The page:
Shareholders of Cisco may submit proposals on matters appropriate for shareholder action at meetings of Cisco’s shareholders in accordance with Rule 14a-8 promulgated under the Exchange Act. For such proposals to be included in Cisco’s proxy materials relating to its 2019 Annual Meeting of Shareholders, all applicable requirements of Rule 14a-8 must be satisfied and such proposals must be received by Cisco no later than June 26, 2019. Such proposals should be delivered to Cisco Systems, Inc., Attn: Secretary, 170 West Tasman Drive, San Jose, California 95134-1706 (and we encourage you to send a copy via email to [email protected]), with a copy to Cisco Systems, Inc., Attn: General Counsel at the same address.

Warnings

Be sure to vote each item on the proxy. Any items left blank are voted in favor of management’s recommendations. (See Broken Windows & Proxy Vote Rigging – Both Invite More Serious Crime). I generally vote against pay packages where NEOs were paid above median in the previous year but make exceptions if warranted. According to Bebchuk, Lucian A. and Grinstein, Yaniv (The Growth of Executive Pay), aggregate compensation by public companies to NEOs increased from 5 percent of earnings in 1993-1995 to about 10 percent in 2001-2003.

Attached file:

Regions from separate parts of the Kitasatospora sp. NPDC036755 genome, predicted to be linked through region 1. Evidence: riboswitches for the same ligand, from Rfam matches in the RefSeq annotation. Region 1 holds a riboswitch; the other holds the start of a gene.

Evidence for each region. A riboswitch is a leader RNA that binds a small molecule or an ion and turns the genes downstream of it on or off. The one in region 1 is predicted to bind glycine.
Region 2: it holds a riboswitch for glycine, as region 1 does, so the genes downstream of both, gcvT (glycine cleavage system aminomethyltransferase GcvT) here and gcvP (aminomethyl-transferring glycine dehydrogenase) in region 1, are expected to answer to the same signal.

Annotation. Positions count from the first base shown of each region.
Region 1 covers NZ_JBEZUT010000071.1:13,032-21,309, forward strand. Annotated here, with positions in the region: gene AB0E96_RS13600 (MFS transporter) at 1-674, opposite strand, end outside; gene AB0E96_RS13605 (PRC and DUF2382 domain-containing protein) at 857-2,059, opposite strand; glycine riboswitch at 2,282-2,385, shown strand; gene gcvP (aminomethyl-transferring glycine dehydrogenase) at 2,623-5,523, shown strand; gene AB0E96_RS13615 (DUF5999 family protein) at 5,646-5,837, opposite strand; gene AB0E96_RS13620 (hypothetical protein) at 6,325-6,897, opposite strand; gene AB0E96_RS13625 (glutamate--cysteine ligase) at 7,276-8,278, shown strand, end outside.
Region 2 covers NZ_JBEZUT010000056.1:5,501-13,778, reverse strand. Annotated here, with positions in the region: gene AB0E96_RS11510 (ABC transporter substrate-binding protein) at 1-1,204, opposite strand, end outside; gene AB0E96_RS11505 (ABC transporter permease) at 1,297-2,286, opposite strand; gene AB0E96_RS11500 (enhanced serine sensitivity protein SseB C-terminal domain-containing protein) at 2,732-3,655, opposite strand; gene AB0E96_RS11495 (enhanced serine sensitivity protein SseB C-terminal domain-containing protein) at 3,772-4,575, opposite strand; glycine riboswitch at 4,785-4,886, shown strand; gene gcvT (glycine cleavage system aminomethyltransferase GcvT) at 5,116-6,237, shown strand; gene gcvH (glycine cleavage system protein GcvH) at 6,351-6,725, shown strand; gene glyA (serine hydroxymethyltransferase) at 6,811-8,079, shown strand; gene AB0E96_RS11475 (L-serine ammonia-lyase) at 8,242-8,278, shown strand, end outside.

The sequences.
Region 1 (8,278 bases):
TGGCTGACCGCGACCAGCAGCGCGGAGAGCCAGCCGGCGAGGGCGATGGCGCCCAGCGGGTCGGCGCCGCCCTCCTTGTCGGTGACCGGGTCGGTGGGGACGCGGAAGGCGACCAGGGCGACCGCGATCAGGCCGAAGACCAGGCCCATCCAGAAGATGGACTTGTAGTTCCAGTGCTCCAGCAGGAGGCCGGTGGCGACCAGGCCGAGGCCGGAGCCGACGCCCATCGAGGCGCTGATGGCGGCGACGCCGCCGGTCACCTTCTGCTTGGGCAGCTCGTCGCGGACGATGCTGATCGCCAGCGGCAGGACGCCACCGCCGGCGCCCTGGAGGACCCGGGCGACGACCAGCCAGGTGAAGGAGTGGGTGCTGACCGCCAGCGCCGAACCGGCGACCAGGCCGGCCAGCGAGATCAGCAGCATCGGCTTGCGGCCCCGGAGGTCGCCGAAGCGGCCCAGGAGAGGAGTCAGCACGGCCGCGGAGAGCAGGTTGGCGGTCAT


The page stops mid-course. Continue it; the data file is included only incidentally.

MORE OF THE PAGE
Few firms admit to having average executives. They generally set compensation at above average for their “peer group,” chosen by aspiration. While the “Lake Woebegone effect” may be nice in fictional towns, “where all the children are above average,” it doesn’t work well for society to have all CEOs considered above average, with their collective pay spiraling out of control. We need to slow the pace of money going to the 1% if our economy is not to become third world. The rationale for peer group benchmarking is a mythological market for CEOs. For more on the subject, see CEO Pay Machine Destroying America.